Examples of areas that experience this type of climate are the Amazon Basin and the Philippines.
As Leaves Decay, Do They Turn Into The Soil?
As leaves decay, they become part of and enhance the soil.
However, soil is not made up entirely of decomposed leaves.
Therefore it is difficult to state that leaves eventually become soil.
Soil is quite complex and is made up of mineral particles, organic materials, the air it is exposed to, water, rock, and even living organisms.
Decomposing plants, or leaves, play just one small part in soil formation.
Soil is constantly being formed and has 3 to 4 horizons or layers.
These are the A, B, and C horizons.
The majority of the soil is actually formed from the breakdown of rocks.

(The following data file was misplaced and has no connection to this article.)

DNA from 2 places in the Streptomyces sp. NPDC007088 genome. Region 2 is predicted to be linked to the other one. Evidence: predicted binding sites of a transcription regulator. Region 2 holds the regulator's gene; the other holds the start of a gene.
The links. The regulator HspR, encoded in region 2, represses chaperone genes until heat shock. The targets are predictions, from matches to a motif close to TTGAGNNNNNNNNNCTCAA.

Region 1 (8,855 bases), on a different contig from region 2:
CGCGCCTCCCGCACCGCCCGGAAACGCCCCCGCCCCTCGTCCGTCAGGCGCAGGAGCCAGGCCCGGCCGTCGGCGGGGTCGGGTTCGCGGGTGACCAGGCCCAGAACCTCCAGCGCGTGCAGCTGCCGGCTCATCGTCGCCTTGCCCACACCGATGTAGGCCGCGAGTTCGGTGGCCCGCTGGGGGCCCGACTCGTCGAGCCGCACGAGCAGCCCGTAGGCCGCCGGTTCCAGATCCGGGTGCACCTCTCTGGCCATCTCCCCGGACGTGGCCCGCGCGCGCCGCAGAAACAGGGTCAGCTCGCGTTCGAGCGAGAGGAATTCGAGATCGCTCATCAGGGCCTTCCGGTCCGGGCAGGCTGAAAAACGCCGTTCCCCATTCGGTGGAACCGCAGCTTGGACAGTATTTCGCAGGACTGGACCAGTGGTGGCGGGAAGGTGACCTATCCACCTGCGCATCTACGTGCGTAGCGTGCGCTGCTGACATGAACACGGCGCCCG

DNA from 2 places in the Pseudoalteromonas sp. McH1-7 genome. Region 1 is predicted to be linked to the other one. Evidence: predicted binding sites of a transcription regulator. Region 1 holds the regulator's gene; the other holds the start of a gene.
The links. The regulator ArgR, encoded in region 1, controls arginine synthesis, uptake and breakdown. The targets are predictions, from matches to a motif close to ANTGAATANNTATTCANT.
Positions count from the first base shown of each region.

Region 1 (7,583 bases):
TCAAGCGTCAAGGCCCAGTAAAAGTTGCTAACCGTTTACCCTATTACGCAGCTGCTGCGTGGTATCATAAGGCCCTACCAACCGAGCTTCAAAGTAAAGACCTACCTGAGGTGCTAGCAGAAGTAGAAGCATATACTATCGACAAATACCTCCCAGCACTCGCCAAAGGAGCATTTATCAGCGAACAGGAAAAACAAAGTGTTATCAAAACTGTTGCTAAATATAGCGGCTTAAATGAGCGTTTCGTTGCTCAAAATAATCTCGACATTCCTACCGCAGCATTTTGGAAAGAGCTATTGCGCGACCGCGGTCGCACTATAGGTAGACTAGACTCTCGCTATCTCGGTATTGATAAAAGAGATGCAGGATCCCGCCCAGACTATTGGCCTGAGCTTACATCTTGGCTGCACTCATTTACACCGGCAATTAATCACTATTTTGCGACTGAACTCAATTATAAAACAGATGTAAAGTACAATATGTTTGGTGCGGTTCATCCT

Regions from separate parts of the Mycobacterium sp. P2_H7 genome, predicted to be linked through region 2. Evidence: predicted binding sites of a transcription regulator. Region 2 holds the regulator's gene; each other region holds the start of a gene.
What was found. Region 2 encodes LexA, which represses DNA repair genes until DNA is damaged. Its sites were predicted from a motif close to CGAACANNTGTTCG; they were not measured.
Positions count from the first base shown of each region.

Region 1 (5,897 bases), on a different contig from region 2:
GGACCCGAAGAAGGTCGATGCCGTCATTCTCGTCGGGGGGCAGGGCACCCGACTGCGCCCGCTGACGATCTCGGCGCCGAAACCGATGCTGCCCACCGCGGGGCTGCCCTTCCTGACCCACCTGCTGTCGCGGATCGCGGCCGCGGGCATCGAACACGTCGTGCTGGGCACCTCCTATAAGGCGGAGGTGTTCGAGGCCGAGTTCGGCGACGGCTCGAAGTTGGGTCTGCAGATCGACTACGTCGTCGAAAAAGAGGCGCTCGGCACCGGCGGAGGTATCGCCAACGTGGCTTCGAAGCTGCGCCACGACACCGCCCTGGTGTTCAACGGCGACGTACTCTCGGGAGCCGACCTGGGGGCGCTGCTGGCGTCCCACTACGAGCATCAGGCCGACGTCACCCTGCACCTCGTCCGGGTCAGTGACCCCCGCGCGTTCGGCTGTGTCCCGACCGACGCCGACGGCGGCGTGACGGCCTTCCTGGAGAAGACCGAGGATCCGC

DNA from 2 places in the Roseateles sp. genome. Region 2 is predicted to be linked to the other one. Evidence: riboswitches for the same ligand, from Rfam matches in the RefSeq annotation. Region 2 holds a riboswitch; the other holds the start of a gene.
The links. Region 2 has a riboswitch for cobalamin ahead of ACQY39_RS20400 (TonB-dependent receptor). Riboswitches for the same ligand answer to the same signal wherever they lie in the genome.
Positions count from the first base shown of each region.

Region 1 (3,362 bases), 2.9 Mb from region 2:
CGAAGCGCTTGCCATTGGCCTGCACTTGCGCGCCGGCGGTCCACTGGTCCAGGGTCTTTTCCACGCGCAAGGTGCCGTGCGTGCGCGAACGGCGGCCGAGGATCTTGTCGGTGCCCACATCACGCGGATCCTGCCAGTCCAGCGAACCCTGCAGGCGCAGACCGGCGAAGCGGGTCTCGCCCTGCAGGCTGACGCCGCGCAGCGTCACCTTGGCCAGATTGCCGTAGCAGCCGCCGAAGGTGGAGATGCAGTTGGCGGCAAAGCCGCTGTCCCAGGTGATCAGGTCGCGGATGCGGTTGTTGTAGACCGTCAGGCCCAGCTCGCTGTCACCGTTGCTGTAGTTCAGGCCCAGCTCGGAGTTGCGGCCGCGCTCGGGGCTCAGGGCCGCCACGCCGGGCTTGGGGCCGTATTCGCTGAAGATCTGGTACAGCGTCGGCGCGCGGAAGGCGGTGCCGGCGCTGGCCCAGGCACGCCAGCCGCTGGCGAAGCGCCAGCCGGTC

Decaying leaves play a role in creating a fourth horizon, called the O horizon.
This horizon is made up of the decaying plants on the top surface of the soil.
Does The Soil Benefit From Decaying Leaves?
Leaves that are left to naturally decompose form a barrier or “natural mulch” which helps prevent weeds from growing in that area and also fertilizes the soil as they break down.
However, there is an extended length of time that it takes for decaying leaves to get to the point of being beneficial to the soil.
Therefore, shredding leaves and dispersing them lightly across a larger ground area can help speed up the process.
As leaves break down, the soil underneath will absorb the nutrients and carbon.
Each tree and plant variety contains a slightly different level of carbon.
According to the USDA, approximately 50 percent of the tree’s structure (leaves, trunks, branches, and bark) is made up of carbon.
As the various parts of the tree structure decay, that carbon is released into the soil and those nutrients can be utilized for new tree growth.